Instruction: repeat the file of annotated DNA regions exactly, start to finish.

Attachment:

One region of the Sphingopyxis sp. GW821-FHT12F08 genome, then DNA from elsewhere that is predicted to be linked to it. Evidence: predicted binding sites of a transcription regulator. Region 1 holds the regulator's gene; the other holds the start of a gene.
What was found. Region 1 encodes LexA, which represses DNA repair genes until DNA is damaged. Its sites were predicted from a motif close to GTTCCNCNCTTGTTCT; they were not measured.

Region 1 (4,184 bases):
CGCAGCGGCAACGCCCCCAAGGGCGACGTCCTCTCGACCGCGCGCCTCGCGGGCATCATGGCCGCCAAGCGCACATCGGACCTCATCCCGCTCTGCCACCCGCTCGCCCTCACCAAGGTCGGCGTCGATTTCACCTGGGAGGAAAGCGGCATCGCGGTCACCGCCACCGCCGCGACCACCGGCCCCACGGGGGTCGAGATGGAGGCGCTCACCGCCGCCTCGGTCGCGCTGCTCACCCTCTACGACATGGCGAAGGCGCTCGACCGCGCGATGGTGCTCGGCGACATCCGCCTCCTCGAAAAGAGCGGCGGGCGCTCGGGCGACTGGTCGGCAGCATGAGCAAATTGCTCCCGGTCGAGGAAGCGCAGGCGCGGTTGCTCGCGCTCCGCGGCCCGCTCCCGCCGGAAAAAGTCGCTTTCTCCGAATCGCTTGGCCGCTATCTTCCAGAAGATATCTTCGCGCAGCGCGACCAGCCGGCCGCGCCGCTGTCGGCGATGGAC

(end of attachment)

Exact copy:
One region of the Sphingopyxis sp. GW821-FHT12F08 genome, then DNA from elsewhere that is predicted to be linked to it. Evidence: predicted binding sites of a transcription regulator. Region 1 holds the regulator's gene; the other holds the start of a gene.
What was found. Region 1 encodes LexA, which represses DNA repair genes until DNA is damaged. Its sites were predicted from a motif close to GTTCCNCNCTTGTTCT; they were not measured.

Region 1 (4,184 bases):
CGCAGCGGCAACGCCCCCAAGGGCGACGTCCTCTCGACCGCGCGCCTCGCGGGCATCATGGCCGCCAAGCGCACATCGGACCTCATCCCGCTCTGCCACCCGCTCGCCCTCACCAAGGTCGGCGTCGATTTCACCTGGGAGGAAAGCGGCATCGCGGTCACCGCCACCGCCGCGACCACCGGCCCCACGGGGGTCGAGATGGAGGCGCTCACCGCCGCCTCGGTCGCGCTGCTCACCCTCTACGACATGGCGAAGGCGCTCGACCGCGCGATGGTGCTCGGCGACATCCGCCTCCTCGAAAAGAGCGGCGGGCGCTCGGGCGACTGGTCGGCAGCATGAGCAAATTGCTCCCGGTCGAGGAAGCGCAGGCGCGGTTGCTCGCGCTCCGCGGCCCGCTCCCGCCGGAAAAAGTCGCTTTCTCCGAATCGCTTGGCCGCTATCTTCCAGAAGATATCTTCGCGCAGCGCGACCAGCCGGCCGCGCCGCTGTCGGCGATGGAC